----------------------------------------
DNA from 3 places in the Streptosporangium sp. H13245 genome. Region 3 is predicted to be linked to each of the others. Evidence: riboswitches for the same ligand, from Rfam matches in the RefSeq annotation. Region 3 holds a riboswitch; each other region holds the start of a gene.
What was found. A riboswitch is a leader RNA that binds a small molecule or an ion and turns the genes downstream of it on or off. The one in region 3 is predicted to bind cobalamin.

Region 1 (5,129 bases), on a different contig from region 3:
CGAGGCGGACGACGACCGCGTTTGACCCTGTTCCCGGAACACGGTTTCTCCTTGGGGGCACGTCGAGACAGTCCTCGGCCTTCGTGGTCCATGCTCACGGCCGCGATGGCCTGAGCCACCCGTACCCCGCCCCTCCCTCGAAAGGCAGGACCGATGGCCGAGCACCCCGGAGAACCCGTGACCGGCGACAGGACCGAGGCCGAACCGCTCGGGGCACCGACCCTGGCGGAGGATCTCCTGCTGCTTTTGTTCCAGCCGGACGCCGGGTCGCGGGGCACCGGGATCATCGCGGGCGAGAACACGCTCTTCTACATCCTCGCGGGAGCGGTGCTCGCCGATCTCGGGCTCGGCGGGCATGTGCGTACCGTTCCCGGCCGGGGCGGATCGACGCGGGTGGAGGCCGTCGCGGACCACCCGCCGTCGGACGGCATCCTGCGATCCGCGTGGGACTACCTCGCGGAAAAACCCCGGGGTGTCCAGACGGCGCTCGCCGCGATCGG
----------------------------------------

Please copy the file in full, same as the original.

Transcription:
DNA from 3 places in the Streptosporangium sp. H13245 genome. Region 3 is predicted to be linked to each of the others. Evidence: riboswitches for the same ligand, from Rfam matches in the RefSeq annotation. Region 3 holds a riboswitch; each other region holds the start of a gene.
What was found. A riboswitch is a leader RNA that binds a small molecule or an ion and turns the genes downstream of it on or off. The one in region 3 is predicted to bind cobalamin.

Region 1 (5,129 bases), on a different contig from region 3:
CGAGGCGGACGACGACCGCGTTTGACCCTGTTCCCGGAACACGGTTTCTCCTTGGGGGCACGTCGAGACAGTCCTCGGCCTTCGTGGTCCATGCTCACGGCCGCGATGGCCTGAGCCACCCGTACCCCGCCCCTCCCTCGAAAGGCAGGACCGATGGCCGAGCACCCCGGAGAACCCGTGACCGGCGACAGGACCGAGGCCGAACCGCTCGGGGCACCGACCCTGGCGGAGGATCTCCTGCTGCTTTTGTTCCAGCCGGACGCCGGGTCGCGGGGCACCGGGATCATCGCGGGCGAGAACACGCTCTTCTACATCCTCGCGGGAGCGGTGCTCGCCGATCTCGGGCTCGGCGGGCATGTGCGTACCGTTCCCGGCCGGGGCGGATCGACGCGGGTGGAGGCCGTCGCGGACCACCCGCCGTCGGACGGCATCCTGCGATCCGCGTGGGACTACCTCGCGGAAAAACCCCGGGGTGTCCAGACGGCGCTCGCCGCGATCGG